|Publication number||US5800410 A|
|Application number||US 08/666,775|
|Publication date||Sep 1, 1998|
|Filing date||Jun 19, 1996|
|Priority date||Apr 19, 1996|
|Also published as||CA2202229A1, EP0801954A1|
|Publication number||08666775, 666775, US 5800410 A, US 5800410A, US-A-5800410, US5800410 A, US5800410A|
|Inventors||Craig N. Gawreluk|
|Original Assignee||Becton Dickinson And Company|
|Export Citation||BiBTeX, EndNote, RefMan|
|Patent Citations (9), Referenced by (32), Classifications (7), Legal Events (6)|
|External Links: USPTO, USPTO Assignment, Espacenet|
This application is a continuation-in-part application of co-pending application Ser. No. 08/635,102 filed Apr. 19, 1996.
This invention relates to the field of intravenous (IV) catheters. This invention has particular applicability, but is not limited, to peripherally inserted central catheters (PICCs) incorporating a silicone cannula.
Typical peripheral IV catheters are used to gain access to a patient's venous system so the patient can be infused with medicaments. IV solutions or other fluids. The proximal end of such a catheter usually includes a hub that is designed to be connected to a fluid supply line or other medical device such as a syringe or a valve or IV pump. The cannula of these types of catheters are on the order of about one to two inches long. The cannula is either polyurethane or Teflon.
These peripheral IV catheters are typically placed in one of the patient's smaller veins located in the hand or arm with the hub taped to the patient's skin. Since peripheral IV catheters are short, taping the catheter to the patient's skin minimizes the possibility that the catheter will become dislodged from the patient's vein if the patient moves or a clinician manipulates the catheter to connect or disconnect an IV line or other medical device. Peripheral IV catheters may also include extension tubes which extend proximally from the proximal end of the catheter that is inserted into the patient and which include a hub at the proximal end. Such extension tubes can be taped to the patient's skin. Because of biocompatibility issues, typical polyurethane or Teflon peripheral IV catheters are generally kept in a patient only up to about 72 hours. After this time a new peripheral IV catheter must be inserted into the patient.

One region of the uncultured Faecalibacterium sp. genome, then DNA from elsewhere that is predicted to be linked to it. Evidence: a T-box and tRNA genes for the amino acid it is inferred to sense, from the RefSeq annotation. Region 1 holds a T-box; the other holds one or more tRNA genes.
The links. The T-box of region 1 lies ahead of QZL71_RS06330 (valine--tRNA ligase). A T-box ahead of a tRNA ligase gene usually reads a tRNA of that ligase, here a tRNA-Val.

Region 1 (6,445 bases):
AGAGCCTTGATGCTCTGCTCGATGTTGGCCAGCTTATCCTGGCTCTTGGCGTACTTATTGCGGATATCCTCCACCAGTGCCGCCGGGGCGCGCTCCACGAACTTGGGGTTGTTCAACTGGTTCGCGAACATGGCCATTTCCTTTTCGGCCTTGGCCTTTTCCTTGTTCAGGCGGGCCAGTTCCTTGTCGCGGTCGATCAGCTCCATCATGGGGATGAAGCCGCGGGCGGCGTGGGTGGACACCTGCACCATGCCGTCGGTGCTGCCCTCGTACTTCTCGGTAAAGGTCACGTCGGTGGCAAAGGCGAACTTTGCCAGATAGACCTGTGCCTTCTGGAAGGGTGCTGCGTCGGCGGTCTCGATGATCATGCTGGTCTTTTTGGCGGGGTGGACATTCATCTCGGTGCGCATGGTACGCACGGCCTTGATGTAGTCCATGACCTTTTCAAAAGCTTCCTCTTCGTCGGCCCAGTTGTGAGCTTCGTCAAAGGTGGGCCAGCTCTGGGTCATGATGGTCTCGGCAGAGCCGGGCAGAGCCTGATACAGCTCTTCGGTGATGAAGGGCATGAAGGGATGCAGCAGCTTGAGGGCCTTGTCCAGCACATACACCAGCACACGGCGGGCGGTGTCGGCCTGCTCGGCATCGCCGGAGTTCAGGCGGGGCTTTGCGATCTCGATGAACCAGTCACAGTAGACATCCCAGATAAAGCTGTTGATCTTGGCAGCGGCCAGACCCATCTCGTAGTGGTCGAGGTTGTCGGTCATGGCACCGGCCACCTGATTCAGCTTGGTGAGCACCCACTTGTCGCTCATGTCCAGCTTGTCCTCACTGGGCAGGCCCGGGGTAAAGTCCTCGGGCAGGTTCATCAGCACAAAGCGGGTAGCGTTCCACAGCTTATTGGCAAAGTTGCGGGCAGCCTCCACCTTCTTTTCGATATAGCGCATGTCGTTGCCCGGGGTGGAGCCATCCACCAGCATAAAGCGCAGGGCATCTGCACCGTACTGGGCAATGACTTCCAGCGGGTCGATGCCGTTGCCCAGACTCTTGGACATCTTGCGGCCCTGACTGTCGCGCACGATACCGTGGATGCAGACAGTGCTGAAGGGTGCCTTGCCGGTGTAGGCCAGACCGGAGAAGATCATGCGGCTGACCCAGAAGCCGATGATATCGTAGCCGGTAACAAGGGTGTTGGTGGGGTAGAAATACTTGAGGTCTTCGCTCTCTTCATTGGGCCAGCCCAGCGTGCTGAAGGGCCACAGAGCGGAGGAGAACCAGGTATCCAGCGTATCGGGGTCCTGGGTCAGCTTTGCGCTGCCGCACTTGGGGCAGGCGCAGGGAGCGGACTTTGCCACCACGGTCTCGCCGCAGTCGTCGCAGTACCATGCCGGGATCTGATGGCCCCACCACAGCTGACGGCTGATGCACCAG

For certain types of IV therapy, it is important for the distal tip of the catheter to be located in the auxiliary, subclavian or brachiocephalic vein or in the superior vena cava. This is necessary because certain medicaments are extremely harsh. Thus, it is important to have the medicament diluted quickly in a large vein to prevent adverse reaction by the patient. Heretofore, centrally inserted venous access catheters have been used for this type of IV therapy because such catheters can be inserted directly into the large veins of a patient. A drawback of these types of catheters is that placement of such catheters into a patient is considered a surgical procedure which requires a physician.